Are You Ready to Make the Sacrifices to Be Your Own Boss?

The word ‘sacrifice’ often comes with many negative connotations. We associate it with giving up something that makes us happy in order to achieve a goal. For instance a few scenarios that come to mind when thinking of ‘sacrifice’ include foregoing your daily dessert to lose weight or relinquishing your vacation budget to afford a new Prada bag. However, sacrifices should not be perceived as daunting trade-offs. It is imperative to view sacrifices as a vehicle that allows you to achieve a greater goal. This will help get you into the habit of positive thinking and prompt you to be grateful for the opportunity to pursue your goals. When you are ready to make the sacrifices it takes to achieve your dreams then you have reached a level of maturity and dedication that signifies your mental preparedness to be your own boss. This mentality is imperative when it comes being an entrepreneur.  Before you take the plunge into self-employment, there are a few things you need to ask yourself:

 

First, be honest with yourself.  

Ask yourself if you have what it takes. Lying to yourself will only hurt you and set you up for failure. Not everyone is equipped to be an entrepreneur, that’s the reality. It doesn’t mean that you are less of a person or that you don’t have talent, but just like any other profession, it requires a certain set of skills that not everyone possesses. For instance you have to be okay with risk and uncertainty, which are difficult feelings to make peace with if you are prone to being a control freak.

To fully grasp this concept allow me to provide a personal anecdote. I love surfing. Despite the fact that I have alabaster skin and live on the East Coast surfing just calls to me. But as much as I love to surf, I am not going to be the next Alana Blanchard or even an instructor for toddlers in a baby pool at the 92Y. Why? Because wearing a swimsuit on a daily basis would kill me, those weekly Brazilian waxes would be a very painful part of my regimen and my surfing skills are just not up to par to pursue it as a profession. While I love to surf I am not willing to put in the time necessary to improve my skills to a professional level. For me it is not worth the sacrifice. I was honest with myself about my talents and capabilities and decided to keep surfing as a hobby. To be painfully honest, just because you love something doesn’t mean it’s a viable career option.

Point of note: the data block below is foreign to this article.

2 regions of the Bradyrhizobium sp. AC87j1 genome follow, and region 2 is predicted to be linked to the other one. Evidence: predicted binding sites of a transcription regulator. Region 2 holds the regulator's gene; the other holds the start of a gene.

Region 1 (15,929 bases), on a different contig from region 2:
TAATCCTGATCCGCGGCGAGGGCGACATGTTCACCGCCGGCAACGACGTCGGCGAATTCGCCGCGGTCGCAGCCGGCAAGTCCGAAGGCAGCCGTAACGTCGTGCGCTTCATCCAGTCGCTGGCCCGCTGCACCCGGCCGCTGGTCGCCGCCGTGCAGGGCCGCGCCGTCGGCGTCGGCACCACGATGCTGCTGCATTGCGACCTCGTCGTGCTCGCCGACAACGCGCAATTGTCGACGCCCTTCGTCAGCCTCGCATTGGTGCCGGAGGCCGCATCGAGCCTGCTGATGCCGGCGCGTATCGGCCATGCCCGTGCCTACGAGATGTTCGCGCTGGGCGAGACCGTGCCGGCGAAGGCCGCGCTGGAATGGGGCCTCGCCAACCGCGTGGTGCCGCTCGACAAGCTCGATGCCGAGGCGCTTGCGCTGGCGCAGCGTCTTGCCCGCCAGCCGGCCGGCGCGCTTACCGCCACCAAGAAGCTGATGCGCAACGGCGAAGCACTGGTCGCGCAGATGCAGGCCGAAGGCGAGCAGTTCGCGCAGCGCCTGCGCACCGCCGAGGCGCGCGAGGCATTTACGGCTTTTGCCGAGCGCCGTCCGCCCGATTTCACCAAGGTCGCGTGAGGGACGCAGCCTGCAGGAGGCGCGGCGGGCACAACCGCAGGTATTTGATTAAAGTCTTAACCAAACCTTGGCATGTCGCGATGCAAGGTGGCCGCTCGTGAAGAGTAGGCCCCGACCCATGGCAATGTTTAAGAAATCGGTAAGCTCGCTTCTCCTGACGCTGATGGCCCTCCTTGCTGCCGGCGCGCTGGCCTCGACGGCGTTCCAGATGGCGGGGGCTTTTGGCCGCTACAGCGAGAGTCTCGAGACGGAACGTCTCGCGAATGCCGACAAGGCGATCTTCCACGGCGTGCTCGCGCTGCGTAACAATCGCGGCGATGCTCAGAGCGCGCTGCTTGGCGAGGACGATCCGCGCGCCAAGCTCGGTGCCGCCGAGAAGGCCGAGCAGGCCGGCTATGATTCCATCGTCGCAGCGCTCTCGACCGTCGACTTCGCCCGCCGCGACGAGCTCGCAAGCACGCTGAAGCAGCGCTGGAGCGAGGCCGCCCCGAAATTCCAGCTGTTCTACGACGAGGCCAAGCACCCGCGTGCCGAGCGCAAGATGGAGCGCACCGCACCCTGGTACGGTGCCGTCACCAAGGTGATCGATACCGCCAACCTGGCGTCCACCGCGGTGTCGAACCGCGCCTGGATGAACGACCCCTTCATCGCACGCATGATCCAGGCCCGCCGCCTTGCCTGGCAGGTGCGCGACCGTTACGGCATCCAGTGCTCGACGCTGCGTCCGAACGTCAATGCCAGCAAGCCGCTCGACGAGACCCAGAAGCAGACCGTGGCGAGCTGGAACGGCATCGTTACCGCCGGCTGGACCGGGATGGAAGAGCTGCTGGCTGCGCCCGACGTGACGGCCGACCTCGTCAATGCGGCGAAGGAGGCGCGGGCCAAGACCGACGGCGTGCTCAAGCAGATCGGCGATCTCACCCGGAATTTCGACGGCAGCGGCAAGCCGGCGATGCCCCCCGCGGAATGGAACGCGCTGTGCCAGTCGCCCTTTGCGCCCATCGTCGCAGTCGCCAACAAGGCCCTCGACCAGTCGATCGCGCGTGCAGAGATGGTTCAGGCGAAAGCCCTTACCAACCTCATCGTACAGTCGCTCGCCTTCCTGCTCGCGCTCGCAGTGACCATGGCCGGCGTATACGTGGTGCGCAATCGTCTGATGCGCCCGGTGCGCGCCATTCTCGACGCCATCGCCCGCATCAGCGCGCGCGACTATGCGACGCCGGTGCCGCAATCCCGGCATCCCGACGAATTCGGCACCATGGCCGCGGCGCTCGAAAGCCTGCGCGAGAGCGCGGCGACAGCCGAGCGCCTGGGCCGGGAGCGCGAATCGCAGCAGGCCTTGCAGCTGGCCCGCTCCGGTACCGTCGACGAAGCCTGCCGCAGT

While you may admire the entrepreneurial spirit it doesn’t mean the life is right for you. In this way you may have to sacrifice your pursuit of a career you know you can’t handle in order to focus on an achievable dream. Not everyone is equipped to be an entrepreneur, but that’s what makes the world go round.

Don’t be discouraged! You can still do work you find fulfilling without all of the stress, responsibilities and risks of owning a business. An alternate option is working for a startup. This way you can help build a business from the ground up, but without putting your financial stability on the line.

Not sure whether you can handle the entrepreneurial life? Take a moment to evaluate your work ethic and skill set. For instance when I decided that I wanted to be a career/life coach and an artist manager I created a list of the traits and skills required to do this work. I then asked myself the following questions to gage whether I was suited to be my own boss:

 

Are you cut from the entrepreneurial cloth?

  1. Are you ready to dive into the unknown?
  2. Do I have good leadership skills?
  3. Am I self disciplined?
  4. Do I have the ability to manage chaos and handle problems as they arise?
  5. Do I work well under pressure?
  6. Am I able to promote myself and my business?
  7. Am I able to take calculated risks?
  8. Can I avoid comparing myself with my peers?
  9. Am I resilient enough not to let others opinions derail me?
  10. Can I think outside of the box?
  11. Do I have the strength to walk away from something when I know it’s not going to work?